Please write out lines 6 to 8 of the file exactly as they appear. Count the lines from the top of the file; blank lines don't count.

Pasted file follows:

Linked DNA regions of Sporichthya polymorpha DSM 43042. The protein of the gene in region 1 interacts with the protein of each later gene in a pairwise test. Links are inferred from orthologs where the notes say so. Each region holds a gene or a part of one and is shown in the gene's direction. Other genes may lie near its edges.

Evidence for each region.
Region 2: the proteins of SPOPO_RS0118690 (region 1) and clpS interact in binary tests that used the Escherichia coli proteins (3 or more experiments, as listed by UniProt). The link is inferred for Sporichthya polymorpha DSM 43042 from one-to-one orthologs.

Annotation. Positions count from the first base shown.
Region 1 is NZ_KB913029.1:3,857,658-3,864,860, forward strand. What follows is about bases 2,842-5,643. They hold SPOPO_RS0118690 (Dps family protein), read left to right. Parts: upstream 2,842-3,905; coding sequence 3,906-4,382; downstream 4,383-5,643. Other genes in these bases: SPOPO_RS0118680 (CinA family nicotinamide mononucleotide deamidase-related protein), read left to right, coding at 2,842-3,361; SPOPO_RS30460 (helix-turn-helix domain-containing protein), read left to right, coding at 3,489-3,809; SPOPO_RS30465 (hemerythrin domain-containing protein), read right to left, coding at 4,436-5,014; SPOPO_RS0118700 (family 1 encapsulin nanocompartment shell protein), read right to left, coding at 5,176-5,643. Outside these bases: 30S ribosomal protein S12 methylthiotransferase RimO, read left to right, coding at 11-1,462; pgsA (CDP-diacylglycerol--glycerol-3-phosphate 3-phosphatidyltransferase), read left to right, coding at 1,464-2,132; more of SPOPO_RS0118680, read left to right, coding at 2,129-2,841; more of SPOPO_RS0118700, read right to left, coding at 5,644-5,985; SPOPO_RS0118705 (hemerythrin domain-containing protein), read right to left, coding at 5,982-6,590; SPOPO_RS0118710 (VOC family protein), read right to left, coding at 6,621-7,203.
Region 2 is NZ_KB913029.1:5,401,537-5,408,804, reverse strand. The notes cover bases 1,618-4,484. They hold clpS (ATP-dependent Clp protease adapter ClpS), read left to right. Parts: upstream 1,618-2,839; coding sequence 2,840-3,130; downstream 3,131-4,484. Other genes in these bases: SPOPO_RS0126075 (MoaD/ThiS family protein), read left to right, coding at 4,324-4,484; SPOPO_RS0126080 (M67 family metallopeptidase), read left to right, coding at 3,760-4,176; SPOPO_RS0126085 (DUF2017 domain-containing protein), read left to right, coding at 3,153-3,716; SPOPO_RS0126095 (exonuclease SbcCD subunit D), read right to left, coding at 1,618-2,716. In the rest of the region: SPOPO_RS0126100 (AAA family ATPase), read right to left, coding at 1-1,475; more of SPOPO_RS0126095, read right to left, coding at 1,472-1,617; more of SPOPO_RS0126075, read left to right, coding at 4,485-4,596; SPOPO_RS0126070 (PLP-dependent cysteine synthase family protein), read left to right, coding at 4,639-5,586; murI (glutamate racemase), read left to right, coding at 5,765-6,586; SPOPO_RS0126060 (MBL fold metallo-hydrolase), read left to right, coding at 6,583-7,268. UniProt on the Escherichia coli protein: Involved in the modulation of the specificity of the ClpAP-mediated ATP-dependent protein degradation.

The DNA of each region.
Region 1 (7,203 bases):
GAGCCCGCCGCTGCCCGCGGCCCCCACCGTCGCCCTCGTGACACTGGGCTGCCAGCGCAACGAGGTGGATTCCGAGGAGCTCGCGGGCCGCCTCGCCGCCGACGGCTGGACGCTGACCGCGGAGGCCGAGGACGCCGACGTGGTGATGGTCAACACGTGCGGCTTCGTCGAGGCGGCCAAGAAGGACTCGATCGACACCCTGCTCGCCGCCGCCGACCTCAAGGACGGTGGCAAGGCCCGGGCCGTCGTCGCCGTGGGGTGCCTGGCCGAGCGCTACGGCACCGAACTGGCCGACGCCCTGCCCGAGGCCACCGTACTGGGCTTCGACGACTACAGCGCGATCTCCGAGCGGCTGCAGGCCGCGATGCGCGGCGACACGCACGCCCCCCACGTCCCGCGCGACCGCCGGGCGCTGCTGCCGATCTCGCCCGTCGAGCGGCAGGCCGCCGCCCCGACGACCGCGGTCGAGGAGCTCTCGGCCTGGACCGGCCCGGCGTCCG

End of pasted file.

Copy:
Region 2 is NZ_KB913029.1:5,401,537-5,408,804, reverse strand. The notes cover bases 1,618-4,484. They hold clpS (ATP-dependent Clp protease adapter ClpS), read left to right. Parts: upstream 1,618-2,839; coding sequence 2,840-3,130; downstream 3,131-4,484. Other genes in these bases: SPOPO_RS0126075 (MoaD/ThiS family protein), read left to right, coding at 4,324-4,484; SPOPO_RS0126080 (M67 family metallopeptidase), read left to right, coding at 3,760-4,176; SPOPO_RS0126085 (DUF2017 domain-containing protein), read left to right, coding at 3,153-3,716; SPOPO_RS0126095 (exonuclease SbcCD subunit D), read right to left, coding at 1,618-2,716. In the rest of the region: SPOPO_RS0126100 (AAA family ATPase), read right to left, coding at 1-1,475; more of SPOPO_RS0126095, read right to left, coding at 1,472-1,617; more of SPOPO_RS0126075, read left to right, coding at 4,485-4,596; SPOPO_RS0126070 (PLP-dependent cysteine synthase family protein), read left to right, coding at 4,639-5,586; murI (glutamate racemase), read left to right, coding at 5,765-6,586; SPOPO_RS0126060 (MBL fold metallo-hydrolase), read left to right, coding at 6,583-7,268. UniProt on the Escherichia coli protein: Involved in the modulation of the specificity of the ClpAP-mediated ATP-dependent protein degradation.

The DNA of each region.
Region 1 (7,203 bases):